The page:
4.3. CALCULATING THE CAPACITY OF A MODULE

Ultimate Memory Guide. 4.3. CALCULATING THE CAPACITY OF A MODULE

It appears that you are using AdBlocking software. The cost of running this website is covered by advertisements. If you like it please feel free to a small amount of money to secure the future of this website.

<< Previous page  TOC  Next page >>

4.3. CALCULATING THE CAPACITY OF A MODULE

Memory holds the information that the CPU needs to process. The capacity of memory chips and modules are described in megabits (millions of bits) andmegabytes (millions of bytes). When trying to figure out how much memory you have on a module, there are two important things to remember:

A module consists of a group of chips. If you add together the capacities of all the chips on the module, you get the total capacity of the module. Exceptions to this rule are:

  • If some of the capacity is being used for another function, such as error checking.

  • If some of the capacity is not being used, for example some chips may have extra rows to be used as back-ups. (This isn’t common.)
While chip capacity is usually expressed in megabits, module capacity is expressed in megabytes. This can get confusing, especially since many people unknowingly use the word “bit” when they mean “byte” and vice versa. To help make it clear, we’ll adopt the following standards in this book:

When we talk about the amount of memory on a module, we’ll use the term “module capacity”; when we are referring to chips, we’ll use the term “chip density”. Module capacity will be measured in megabytes (MB) with both letters capital, and chip density will be measured in megabits (Mbit), and we’ll spell out the word “bit” in small letters.
COMPONENT CAPACITY EXPRESSION CAPACITY UNITS EXAMPLE
Chips Chip Density Mbit (megabits) 64Mbit
Memory Modules Module Capacity MB (megabytes) 64MB

CHIP DENSITY

Each memory chip is a matrix of tiny cells. Each cell holds one bit of information. Memory chips are often described by how much information they can hold. We call this chip density. You may have encountered examples of chip densities, such as “64Mbit SDRAM” or “8M by 8”. A 64Mbit chip has 64 million cells and is capable of holding 64 million bits of data. The expression “8M by 8” describes one kind of 64Mbit chip in more detail.

In the memory industry, DRAM chip densities are often described by their cell organi-zation. The first number in the expression indicates the depth of the chip (in locations) and the second number indicates the width of the chip (in bits). If you multiply the depth by the width, you get the density of the chip. Here are some examples:

CURRENT AVAILABLE CHIP TECHNOLOGY

CHIP DEPTH
IN MILLIONS
OF LOCATIONS
CHIP WIDTH
IN BITS
CHIP DENSITY =
DEPTH x WIDTH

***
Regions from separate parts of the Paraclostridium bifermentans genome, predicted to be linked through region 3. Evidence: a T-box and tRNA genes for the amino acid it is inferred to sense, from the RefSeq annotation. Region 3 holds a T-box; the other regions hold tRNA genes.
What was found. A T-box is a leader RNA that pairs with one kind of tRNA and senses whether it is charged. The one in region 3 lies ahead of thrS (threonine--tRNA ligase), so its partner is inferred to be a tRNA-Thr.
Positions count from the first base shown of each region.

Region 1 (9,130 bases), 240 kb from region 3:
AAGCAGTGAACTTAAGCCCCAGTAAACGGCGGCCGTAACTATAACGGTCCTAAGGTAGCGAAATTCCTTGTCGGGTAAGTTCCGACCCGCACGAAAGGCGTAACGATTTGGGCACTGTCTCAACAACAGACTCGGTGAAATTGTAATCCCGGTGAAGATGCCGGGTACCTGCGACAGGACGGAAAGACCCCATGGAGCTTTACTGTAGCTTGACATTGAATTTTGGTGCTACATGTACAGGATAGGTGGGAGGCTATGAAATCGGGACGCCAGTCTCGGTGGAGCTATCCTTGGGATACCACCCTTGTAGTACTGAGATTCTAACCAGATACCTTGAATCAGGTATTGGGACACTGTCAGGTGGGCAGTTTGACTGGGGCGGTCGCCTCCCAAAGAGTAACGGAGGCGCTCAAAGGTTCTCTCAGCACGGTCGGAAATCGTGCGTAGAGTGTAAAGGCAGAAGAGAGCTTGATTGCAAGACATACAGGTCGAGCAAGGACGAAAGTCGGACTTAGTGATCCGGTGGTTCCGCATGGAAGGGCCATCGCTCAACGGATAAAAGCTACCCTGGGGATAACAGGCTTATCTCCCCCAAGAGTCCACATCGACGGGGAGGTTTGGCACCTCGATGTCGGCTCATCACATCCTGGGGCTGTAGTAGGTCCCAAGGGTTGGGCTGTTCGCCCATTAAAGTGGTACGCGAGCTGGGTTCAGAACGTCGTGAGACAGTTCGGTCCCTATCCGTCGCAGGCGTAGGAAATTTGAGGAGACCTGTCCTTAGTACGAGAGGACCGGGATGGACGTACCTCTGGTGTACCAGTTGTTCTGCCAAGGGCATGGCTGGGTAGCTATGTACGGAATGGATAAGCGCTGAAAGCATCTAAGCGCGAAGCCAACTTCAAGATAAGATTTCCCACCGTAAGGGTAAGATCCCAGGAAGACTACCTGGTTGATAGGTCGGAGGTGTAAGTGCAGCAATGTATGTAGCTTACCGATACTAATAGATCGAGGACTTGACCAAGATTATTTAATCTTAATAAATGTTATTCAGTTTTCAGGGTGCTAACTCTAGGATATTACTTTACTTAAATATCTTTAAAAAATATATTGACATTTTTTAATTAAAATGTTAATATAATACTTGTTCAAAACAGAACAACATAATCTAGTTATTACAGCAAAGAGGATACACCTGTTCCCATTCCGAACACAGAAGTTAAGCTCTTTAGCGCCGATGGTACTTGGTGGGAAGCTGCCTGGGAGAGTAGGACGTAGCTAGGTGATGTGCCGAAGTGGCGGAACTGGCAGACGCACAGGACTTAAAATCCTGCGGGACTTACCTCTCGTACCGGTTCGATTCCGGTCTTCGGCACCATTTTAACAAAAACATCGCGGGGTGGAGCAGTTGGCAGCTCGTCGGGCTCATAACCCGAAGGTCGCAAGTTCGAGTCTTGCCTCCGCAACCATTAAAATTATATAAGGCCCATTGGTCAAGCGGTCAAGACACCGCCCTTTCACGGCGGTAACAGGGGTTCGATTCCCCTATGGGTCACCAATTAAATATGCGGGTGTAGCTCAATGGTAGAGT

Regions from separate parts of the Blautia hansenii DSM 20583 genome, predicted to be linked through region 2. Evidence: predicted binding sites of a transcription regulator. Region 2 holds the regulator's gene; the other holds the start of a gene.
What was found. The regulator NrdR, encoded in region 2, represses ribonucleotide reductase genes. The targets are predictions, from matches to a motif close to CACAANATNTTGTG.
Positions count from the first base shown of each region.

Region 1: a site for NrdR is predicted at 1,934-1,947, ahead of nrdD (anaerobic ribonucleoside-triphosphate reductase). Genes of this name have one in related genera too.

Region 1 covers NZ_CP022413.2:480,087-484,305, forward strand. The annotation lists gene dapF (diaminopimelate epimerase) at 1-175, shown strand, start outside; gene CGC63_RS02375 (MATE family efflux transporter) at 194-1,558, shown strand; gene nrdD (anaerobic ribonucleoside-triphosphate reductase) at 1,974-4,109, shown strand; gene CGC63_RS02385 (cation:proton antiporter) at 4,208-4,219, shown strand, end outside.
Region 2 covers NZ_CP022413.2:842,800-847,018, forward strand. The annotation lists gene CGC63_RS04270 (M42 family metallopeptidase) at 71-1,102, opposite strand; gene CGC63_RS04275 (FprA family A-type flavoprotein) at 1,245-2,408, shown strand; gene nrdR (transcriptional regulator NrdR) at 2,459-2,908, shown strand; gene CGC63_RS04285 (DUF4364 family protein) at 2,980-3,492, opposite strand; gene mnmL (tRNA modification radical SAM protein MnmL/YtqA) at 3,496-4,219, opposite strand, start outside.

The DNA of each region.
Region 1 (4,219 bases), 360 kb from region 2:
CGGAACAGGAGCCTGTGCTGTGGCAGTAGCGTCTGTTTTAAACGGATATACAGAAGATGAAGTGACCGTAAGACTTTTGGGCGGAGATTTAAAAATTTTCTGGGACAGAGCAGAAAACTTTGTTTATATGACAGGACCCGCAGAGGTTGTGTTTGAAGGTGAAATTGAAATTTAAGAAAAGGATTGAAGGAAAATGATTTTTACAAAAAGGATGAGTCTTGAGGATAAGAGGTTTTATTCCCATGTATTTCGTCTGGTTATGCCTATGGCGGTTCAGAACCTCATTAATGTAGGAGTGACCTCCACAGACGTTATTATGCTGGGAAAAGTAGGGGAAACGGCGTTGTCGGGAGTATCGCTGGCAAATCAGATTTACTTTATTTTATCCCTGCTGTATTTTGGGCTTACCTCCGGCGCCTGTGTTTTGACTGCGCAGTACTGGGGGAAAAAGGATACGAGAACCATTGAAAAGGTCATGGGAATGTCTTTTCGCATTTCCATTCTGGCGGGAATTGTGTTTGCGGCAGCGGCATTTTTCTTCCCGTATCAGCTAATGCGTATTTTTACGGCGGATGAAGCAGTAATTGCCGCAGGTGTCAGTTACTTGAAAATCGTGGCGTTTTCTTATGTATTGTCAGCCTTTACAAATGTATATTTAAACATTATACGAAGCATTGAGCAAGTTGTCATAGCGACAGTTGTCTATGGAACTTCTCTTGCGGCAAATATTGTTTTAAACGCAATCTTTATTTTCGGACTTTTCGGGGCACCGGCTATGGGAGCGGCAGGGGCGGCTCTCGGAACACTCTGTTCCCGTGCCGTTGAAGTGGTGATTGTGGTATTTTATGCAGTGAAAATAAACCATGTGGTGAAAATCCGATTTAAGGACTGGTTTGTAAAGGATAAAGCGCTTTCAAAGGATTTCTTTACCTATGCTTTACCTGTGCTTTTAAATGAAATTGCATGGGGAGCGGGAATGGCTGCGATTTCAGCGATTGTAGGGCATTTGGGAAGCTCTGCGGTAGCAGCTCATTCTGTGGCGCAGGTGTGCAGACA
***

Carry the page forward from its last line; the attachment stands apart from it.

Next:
16Mbit Chips
4Mx4
1Mx16
2Mx8
16MxI


4
1
2
16


4
16
8
1


16
16
16
16
64Mbit Chips
4Mx16
8Mx8
16Mx4


4
8
16


16
8
4


64
64
64
128Mbit Chips
8Mx16
16Mx8
32Mx4


8
16
32


16
8
4


128
128
128
256Mbit Chips
32Mx8


32


8


256

MODULE CAPACITY



It’s easy to calculate the capacity of a memory module if you know the capacities of the chips on it. If there are eight 64Mbit chips, it’s a 512Mbit module. However, because the capacity of a module is described in megabytes, not megabits, you have to convert bits to bytes. To do this, divide the number of bits by 8. In the case of the 512Mbit module:

 512Mbits


—————– = 64MB 8 bits per byte

You may hear standard memory modules in the industry being described as: “4Mx32” (that is, “4 Meg by 32”), or “16Mx64” (“16 Meg by 64”). In these cases, you can calculate the capacity of the module exactly as if it were a chip:



4Mx32 is 128Mbits. 16Mx64 is 1024Mbits.
 128Mbits                              1024Mbits


—————– = 16MB module —————– = 128MB module 8 bits per byte 8 bits per byte

Here are some additional examples:

STANDARD MODULE TYPES

STANDARD MODULE DEPTH
IN LOCATIONS
MODULE WIDTH
IN DATA BITS
CAPACITY IN
MBITS = DEPTH X WIDTH
CAPACITY IN
MB = MBITS/8
72-Pin 1Mx32
2Mx32
4Mx32
8Mx32
16Mx32
32Mx32
1
2
4
8
16
32
32
32
32
32
32
32
32
64
128
256
512
1024
4
8
16
32
64
128
168-Pin 2Mx64
4Mx64
8Mx64
16Mx64
32Mx64
2
4
8
16
32
64
64
64
64
64
128
256
512
1024
2048
16
32
64
128
256

As we mentioned earlier, there’s only room for a certain number of chips on a PCB. Based on an industry standard 168-pin DIMM, the largest capacity module manufacturers can make using 64Mbit chips is 128MB; with 128Mbit chips, the largest module possible is 256MB; and with 256Mbit chips, the largest module possible is 512MB.

<< Previous page  TOC  Next page >>

www.kingston.com
This is an original HTML version of THE ULTIMATE MEMORY GUIDETM reproduced by permission. This publication is the sole property of Kingston Technology and may not be copied or modified in part or in whole without the express permission of Kingston Technology. The original THE ULTIMATE MEMORY GUIDETM is © 2000 Kingston Technology Company, Inc. All rights reserved. All trademarks and registered trademarks are the property of their respective owners. — Kingston Technology Company, 17600 Newhope Street, Fountain Valley, CA 92708 USA (714) 435-2600 Fax (714) 435-2699 — Kingston Technology Europe, Inc., Kingston Court, Sunbury-on-Thames, Middlesex TW16 7EP, England.
 

© 1998-2017 – Nicola Asuni - Tecnick.com - All rights reserved.
about - disclaimer - privacy